I’d buy 11,000 Lloyds shares for £1,250 in passive income over 5 years!

Dr James Fox explains why he’d buy more Lloyds shares as he looks to propel his portfolio’s passive income-generating capacity in the coming years.

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Lloyds (LSE:LLOY) shares are among the most traded on the FTSE 100. But I’d still argue that they’re rather unloved and offer considerable upside.

I already own Lloyds shares, but I’m intending to buying more this month in an effort to enhance my passive income generation and propel my portfolio forward. In fact, if I bought 11,000 shares in the banking group, I could hope to recoup £1,250 in dividends over the next five years.

That’s clearly a positive return, but I’d also expect to see some share price growth too. So let’s take a close look at Lloyds.

Attractive dividends

The current 4.2% dividend yield isn’t the biggest on the FTSE 100, but it’s larger than the majority of dividend-paying stocks. And, to be honest, I’m quite happy with that yield from a reliable and largely unexciting stock like Lloyds.

And, despite the tough economic conditions, City analysts are forecasting a full-year dividend of 2.4p in 2022, rising to 2.7p and 3p in 2023 and 2024 respectively. The 2024 figure represents a 25% increase from the current position. 

That means if I were to buy at the current price, my dividend yield would be 6.25% in 2024.

The dividend could well rise in 2025, 2026 and beyond. But let’s imagine the yield averaged at 5% over the next five years, relevant to the current price. If I bought 11,000 shares today for £5,000, over that five year period I could recoup £1,250 — equivalent to 25% of my investment.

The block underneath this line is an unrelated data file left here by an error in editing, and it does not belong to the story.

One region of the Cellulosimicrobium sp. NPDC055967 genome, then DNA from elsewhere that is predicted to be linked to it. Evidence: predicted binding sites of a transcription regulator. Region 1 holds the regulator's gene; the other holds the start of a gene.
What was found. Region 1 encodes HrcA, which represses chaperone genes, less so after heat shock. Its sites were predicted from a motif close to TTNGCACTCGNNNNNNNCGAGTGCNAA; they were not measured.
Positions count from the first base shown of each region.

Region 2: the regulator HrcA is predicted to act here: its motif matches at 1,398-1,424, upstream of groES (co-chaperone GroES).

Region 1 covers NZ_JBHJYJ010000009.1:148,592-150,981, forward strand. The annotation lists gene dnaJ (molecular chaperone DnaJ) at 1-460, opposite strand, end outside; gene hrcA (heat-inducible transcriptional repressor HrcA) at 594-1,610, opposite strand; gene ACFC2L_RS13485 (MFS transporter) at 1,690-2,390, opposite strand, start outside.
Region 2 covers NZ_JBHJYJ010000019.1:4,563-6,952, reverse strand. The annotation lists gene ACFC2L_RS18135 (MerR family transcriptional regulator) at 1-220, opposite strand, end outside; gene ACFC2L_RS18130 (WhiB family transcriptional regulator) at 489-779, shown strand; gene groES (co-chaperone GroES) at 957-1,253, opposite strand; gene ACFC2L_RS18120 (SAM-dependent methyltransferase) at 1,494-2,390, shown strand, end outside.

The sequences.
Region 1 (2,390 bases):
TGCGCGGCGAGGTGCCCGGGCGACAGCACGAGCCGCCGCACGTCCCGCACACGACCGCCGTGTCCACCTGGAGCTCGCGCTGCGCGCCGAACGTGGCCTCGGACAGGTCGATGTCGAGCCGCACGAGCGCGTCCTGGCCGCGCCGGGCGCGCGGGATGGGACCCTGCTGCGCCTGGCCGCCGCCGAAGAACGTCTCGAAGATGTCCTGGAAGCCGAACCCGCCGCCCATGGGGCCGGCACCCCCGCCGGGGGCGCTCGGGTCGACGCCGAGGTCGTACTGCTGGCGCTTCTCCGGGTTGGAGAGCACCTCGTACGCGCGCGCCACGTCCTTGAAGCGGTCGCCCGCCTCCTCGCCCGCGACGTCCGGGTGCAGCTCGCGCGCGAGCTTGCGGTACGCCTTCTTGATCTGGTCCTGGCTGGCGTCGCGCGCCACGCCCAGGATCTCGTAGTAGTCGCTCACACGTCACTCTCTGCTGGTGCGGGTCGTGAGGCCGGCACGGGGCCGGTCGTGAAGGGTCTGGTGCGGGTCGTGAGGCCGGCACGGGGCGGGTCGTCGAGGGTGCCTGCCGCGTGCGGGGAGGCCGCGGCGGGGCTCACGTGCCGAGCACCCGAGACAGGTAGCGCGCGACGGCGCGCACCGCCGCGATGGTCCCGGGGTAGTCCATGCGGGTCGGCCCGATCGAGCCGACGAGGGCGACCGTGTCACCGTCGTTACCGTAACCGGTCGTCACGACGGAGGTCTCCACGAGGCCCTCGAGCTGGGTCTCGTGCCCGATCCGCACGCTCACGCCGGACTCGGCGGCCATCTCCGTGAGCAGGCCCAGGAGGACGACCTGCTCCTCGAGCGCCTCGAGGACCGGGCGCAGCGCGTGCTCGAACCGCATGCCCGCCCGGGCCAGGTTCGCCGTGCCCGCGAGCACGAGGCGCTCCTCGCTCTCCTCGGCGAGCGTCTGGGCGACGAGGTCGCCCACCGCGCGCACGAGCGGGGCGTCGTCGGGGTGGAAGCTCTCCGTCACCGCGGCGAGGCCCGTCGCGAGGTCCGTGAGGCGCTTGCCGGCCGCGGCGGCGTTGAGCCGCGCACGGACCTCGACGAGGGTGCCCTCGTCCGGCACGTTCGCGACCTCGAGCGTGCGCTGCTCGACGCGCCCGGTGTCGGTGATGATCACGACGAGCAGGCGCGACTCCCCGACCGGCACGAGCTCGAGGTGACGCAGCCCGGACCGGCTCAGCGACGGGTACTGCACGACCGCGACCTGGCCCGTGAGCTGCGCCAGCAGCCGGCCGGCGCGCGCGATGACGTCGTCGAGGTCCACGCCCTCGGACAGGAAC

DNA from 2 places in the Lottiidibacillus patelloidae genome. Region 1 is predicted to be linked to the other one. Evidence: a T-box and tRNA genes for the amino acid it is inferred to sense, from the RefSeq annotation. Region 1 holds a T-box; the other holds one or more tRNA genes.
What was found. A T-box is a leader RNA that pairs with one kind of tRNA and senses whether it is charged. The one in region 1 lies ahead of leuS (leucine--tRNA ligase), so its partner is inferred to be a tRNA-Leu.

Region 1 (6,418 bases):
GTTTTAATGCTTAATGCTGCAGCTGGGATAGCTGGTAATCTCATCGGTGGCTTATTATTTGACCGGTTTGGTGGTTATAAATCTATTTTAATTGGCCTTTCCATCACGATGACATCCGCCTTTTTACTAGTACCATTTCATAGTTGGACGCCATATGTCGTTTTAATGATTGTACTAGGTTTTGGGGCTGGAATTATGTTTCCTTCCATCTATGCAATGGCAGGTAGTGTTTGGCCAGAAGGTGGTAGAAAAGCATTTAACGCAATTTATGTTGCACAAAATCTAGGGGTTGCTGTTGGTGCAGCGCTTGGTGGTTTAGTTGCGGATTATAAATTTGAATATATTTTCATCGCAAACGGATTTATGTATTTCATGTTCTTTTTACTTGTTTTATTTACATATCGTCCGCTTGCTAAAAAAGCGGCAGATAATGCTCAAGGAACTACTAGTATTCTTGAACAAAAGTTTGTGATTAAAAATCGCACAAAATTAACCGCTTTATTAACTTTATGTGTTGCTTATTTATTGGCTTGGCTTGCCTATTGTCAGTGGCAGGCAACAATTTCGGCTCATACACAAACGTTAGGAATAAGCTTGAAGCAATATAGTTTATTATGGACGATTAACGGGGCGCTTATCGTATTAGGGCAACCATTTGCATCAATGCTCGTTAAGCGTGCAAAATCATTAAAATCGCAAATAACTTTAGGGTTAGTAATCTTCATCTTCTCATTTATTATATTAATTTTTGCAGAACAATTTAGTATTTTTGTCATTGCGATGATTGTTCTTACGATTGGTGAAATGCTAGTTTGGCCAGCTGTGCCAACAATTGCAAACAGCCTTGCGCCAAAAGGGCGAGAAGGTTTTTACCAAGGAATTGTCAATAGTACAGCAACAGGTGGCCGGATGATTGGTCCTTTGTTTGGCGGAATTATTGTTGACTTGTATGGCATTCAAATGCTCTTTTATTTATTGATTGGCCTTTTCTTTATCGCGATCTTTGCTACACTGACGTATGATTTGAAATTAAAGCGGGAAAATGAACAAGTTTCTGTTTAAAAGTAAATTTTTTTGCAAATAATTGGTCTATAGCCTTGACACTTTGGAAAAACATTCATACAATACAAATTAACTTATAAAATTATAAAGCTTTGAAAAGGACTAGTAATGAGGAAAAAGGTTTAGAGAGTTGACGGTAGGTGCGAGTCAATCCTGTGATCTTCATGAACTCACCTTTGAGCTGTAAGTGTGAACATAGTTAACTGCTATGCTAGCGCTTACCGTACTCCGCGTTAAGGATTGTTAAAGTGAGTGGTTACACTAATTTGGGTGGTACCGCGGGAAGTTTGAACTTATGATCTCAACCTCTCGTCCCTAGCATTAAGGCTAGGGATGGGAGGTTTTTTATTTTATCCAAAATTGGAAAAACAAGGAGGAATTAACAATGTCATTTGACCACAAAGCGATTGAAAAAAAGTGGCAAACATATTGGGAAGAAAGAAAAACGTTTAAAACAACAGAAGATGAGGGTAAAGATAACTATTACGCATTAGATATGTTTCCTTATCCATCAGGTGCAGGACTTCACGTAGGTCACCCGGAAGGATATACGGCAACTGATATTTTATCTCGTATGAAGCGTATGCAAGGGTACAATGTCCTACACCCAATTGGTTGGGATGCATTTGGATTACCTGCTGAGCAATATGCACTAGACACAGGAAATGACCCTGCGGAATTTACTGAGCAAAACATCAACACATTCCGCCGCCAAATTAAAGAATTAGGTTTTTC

But I’m backing Lloyds to outperform the market over the next five years. So I’d hope to see share price gains in addition to my dividends.

Lloyds has been trading at a discount for some time. In fact, some discounted cash flow models suggest the stock could be undervalued by as much as 60%. That’s considerable and would provide me with a huge margin of safety.

There are also near-term tangible tailwinds in the form of higher interest rates, and regulatory change that could provide the banking sector with a much-needed boost.

With the Bank of England pushing the base rate up more than 300 points last year, net interest margins (NIMs) have risen, and continue to rise. The bank recently said the NIM was forecast to reach 2.9% by the end of the year (2022), and it could grow further this year.

Lloyds is even earning more interest on its deposits with the central bank. Lloyds could be pulling in around £2.5bn in extra revenue from its £145.9bn of eligible assets and £78.3bn held as central bank reserves.

There are, of course, challenges and most of these are presented by the forecast recession. Lloyds has already had to put money aside for bad debt provisions. In Q3, impairment charges soared to £668m from a release of £119m a year before as bad debt concerns increased.

But I’m hopeful not all of these funds will be needed and it looks like higher rates will continue to propel earnings forward.

Should you invest, the value of your investment may rise or fall and your capital is at risk. Before investing, your individual circumstances should be assessed. Consider taking independent financial advice.

James Fox has positions in Lloyds Banking Group Plc. The Motley Fool UK has recommended Lloyds Banking Group Plc. Views expressed on the companies mentioned in this article are those of the writer and therefore may differ from the official recommendations we make in our subscription services such as Share Advisor, Hidden Winners and Pro. Here at The Motley Fool we believe that considering a diverse range of insights makes us better investors.

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